On television, women are allowed to be good wives or new girls. They can break hearts or fix them, be criminals or cops. But for the most part the one thing they can’t be on television is a mess. And not a cutesy, unable-to-decide-between-handsome-boyfriend-and-dream-job, panic-eating and klutz-falling cue-the-Fray-on-the-soundtrack sort of mess, either. I’m talking an honest-to-goodness shitshow — a complicated, complex character who manages to be both brutally effective and titanically troubled. Think Andy Sipowicz, Tony Soprano, George Costanza; charismatic, memorable men allowed to be more than one thing at any given time, and most of them terrible. After only two hours of screen time, it might be time to add Carrie Mathison to the list.
To be clear, the protagonist of Showtime’s new Homeland, as played by Claire Danes, is extremely good at her job. Too good, perhaps. As a CIA counterintelligence officer, Carrie is as comfortable behind the wheel of a jeep in Baghdad as she is behind a conference room table in Langley. She’s brittle and single-minded, so driven to prevent another 9/11 she’ll seemingly sacrifice any life, including her own, in the process. She defies authority and wears an engagement ring so her one-night stands won’t get any long-term ideas. Her refrigerator is empty, save for a solitary pack of rancid yogurt. Her aspirin bottle, though, is full of antipsychotic pills — a no-no at her clearance level — that she gets on the sly from her soccer-mom sister. Carrie thinks nothing of whore’s bathing it before a top-secret debriefing or throwing herself at Saul (an excellent Mandy Patinkin), her bearded mentor, when he uncovers the extra-legal lengths she’s willing to go to in order prove herself right. She’s a walking weapon of mass self-destruction.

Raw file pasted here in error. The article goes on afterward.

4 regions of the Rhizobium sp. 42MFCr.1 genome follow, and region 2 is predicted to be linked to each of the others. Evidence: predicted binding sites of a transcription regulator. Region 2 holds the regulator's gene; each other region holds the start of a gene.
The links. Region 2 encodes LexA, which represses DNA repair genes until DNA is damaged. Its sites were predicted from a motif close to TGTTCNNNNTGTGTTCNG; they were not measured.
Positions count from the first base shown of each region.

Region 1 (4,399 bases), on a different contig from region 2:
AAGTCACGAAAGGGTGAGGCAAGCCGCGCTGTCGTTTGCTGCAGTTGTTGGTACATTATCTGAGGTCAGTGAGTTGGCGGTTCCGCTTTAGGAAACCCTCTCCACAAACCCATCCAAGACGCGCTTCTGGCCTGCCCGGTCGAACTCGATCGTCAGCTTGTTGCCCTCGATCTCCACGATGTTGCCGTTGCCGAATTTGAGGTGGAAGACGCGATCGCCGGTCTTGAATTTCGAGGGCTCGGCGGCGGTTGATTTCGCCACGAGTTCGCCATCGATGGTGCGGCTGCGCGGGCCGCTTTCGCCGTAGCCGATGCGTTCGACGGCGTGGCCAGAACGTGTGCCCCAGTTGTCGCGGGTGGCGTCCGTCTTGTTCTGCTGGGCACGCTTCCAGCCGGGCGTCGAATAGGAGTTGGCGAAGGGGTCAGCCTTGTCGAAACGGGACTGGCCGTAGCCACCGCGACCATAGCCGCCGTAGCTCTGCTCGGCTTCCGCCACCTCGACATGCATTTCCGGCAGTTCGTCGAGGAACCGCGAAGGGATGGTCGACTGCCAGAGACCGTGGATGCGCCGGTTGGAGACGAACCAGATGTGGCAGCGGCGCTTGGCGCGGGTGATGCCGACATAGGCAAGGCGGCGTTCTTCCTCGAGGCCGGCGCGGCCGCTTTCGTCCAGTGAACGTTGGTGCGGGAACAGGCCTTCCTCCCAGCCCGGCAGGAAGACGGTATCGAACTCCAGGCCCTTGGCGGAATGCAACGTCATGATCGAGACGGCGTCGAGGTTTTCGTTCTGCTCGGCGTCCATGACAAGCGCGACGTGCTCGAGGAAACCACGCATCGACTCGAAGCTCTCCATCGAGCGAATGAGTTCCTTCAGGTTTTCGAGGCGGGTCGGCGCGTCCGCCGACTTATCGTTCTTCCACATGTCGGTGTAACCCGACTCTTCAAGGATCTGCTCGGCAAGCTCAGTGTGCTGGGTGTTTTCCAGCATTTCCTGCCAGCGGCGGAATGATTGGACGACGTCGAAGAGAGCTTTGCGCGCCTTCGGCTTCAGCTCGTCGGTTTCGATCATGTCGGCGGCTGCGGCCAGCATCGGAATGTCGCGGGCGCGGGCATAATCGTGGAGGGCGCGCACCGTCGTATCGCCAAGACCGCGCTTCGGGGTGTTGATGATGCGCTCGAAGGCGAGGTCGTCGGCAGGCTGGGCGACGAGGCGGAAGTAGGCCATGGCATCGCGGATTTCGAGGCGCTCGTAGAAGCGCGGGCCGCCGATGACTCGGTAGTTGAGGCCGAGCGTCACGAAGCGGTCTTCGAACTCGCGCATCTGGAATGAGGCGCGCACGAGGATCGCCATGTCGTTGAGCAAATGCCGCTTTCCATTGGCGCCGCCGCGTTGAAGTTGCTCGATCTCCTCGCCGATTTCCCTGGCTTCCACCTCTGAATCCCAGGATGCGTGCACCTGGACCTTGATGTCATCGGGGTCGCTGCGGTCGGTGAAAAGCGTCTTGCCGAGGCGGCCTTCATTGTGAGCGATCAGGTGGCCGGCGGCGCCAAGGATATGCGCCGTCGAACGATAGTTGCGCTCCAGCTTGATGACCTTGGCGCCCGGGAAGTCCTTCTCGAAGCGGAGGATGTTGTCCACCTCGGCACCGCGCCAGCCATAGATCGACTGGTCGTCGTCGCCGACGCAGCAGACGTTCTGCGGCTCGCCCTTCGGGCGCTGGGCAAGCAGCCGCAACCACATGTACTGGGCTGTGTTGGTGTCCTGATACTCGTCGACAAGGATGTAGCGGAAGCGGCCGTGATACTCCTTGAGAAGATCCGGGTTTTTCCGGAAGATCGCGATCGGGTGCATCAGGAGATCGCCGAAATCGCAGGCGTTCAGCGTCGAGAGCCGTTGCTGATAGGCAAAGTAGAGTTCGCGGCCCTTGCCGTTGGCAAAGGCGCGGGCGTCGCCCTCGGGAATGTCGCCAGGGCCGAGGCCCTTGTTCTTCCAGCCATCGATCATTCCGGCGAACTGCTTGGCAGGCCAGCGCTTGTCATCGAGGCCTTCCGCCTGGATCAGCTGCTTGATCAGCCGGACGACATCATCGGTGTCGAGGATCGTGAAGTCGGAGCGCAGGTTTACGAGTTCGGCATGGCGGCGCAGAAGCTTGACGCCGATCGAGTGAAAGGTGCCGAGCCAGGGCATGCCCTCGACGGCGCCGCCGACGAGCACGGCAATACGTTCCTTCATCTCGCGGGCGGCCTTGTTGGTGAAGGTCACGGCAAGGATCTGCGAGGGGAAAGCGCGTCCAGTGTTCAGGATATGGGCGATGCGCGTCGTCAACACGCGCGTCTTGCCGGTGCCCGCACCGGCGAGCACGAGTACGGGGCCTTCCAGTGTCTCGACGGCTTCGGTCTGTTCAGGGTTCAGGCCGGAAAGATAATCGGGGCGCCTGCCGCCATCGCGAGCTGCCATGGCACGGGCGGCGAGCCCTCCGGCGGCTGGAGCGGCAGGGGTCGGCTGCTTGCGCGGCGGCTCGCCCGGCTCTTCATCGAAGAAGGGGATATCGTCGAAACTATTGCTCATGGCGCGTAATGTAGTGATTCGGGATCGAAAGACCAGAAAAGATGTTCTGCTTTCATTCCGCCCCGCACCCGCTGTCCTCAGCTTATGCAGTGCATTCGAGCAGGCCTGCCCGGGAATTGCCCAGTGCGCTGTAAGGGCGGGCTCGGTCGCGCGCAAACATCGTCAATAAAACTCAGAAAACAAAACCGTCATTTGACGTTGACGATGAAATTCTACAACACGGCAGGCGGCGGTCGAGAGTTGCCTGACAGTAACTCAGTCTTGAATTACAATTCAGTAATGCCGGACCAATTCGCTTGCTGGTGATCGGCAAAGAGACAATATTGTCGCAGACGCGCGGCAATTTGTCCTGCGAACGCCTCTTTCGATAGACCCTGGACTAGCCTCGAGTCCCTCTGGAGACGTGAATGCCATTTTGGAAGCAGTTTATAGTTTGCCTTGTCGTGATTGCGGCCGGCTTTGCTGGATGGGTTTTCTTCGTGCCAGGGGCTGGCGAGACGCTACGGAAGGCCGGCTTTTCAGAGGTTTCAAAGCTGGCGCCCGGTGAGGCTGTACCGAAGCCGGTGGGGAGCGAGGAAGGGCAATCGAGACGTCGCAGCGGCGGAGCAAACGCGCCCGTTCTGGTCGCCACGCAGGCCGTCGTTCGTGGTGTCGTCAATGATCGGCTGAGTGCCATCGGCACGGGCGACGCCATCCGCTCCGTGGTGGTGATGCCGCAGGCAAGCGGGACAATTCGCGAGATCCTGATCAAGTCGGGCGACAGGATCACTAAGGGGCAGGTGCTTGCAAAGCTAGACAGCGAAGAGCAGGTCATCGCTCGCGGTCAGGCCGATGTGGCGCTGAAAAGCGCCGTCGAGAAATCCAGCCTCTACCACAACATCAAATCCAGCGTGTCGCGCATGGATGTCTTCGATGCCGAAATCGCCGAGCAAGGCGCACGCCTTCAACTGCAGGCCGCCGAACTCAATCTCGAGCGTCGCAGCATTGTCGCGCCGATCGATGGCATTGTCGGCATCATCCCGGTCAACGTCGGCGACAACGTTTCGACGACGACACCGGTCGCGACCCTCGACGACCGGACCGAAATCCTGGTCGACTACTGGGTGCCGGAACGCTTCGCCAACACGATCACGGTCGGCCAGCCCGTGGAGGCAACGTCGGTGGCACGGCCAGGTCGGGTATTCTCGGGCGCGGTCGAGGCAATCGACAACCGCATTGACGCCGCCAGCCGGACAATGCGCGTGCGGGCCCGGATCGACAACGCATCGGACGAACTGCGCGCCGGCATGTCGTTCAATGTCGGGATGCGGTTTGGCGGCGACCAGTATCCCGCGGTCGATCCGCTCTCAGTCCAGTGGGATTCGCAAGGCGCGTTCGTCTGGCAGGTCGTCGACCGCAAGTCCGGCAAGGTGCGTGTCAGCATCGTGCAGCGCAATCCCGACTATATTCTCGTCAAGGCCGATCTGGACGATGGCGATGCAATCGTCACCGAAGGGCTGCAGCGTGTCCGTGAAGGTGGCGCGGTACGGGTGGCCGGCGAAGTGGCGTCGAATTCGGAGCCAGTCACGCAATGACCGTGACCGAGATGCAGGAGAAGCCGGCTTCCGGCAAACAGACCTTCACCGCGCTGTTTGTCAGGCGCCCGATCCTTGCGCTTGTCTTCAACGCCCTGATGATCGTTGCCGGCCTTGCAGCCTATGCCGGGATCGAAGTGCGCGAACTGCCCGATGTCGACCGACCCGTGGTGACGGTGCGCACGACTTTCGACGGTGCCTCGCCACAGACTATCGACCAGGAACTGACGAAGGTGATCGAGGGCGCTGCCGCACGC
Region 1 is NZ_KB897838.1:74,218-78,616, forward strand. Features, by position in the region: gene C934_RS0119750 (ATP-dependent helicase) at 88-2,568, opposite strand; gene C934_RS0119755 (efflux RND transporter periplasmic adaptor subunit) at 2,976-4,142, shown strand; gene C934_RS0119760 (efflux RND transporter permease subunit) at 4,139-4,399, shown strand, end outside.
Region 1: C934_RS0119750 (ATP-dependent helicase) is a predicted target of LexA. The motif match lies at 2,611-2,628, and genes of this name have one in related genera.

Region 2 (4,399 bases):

What’s exhilarating about Homeland — and Danes’s performance in it — is that Carrie can be all of these things and still, indisputably, be the hero. Of course “hero” is a problematic word in any context, particularly so on this show which spins on the homecoming of Nicholas Brody (Damien Lewis), a POW marine who went missing in Iraq eight years before. Carrie, though, is certain an Al Qaeda bombmaker whispered a warning about an American turned terrorist during the off-reservation op that got her pulled from the field ten months prior. Now, despite the wishes of the entire the United States government, Carrie launches a one-woman stakeout of Brody: camping out on her couch in front of two giant monitors, spying on the most intimately twisted moments of Brody’s reapprochment with his wife (who’s been sleeping with his best friend), his attempts to reconnect with his confused children and his kung-fu chopping of overly ambitious tabloid reporters.
A lot of this stuff is played with the paranoia set to 11 and bears the aggro thumbprints of the executive producer’s previous gig at 24. There’s also a worrying whiff of the same sort of isolated ambition — an entire season to figure out if one guy is bad or not? — that sunk recent cable duds Rubicon and The Killing. But the first two episodes of Homeland are legitimately gripping, able to toggle gracefully between TV tropes (Lynn, Carrie’s asset who may have information on Brody’s militant puppetmaster is a sexy, occasionally topless kept women) and HBO-ish depth (Carrie lies about the danger she’s putting Lynn’s excellent body in while trying to crack the case). Lewis is suitably haunted in a challenging role — anyone gone from the comforts (and pancake griddles) of home would be a total wreck regardless of whether he’s a born-again Islamist or not. But this is Danes’ show, her focused, relentless performance the true heir to Helen Mirren’s original Prime Suspect, not the neutered, be-hatted version currently treading whiskey-and-water on NBC. It’s only been two weeks, meaning there’s plenty of time to get onboard with the fall’s best new drama. Get to know Carrie Mathison before she has a chance to clean herself up.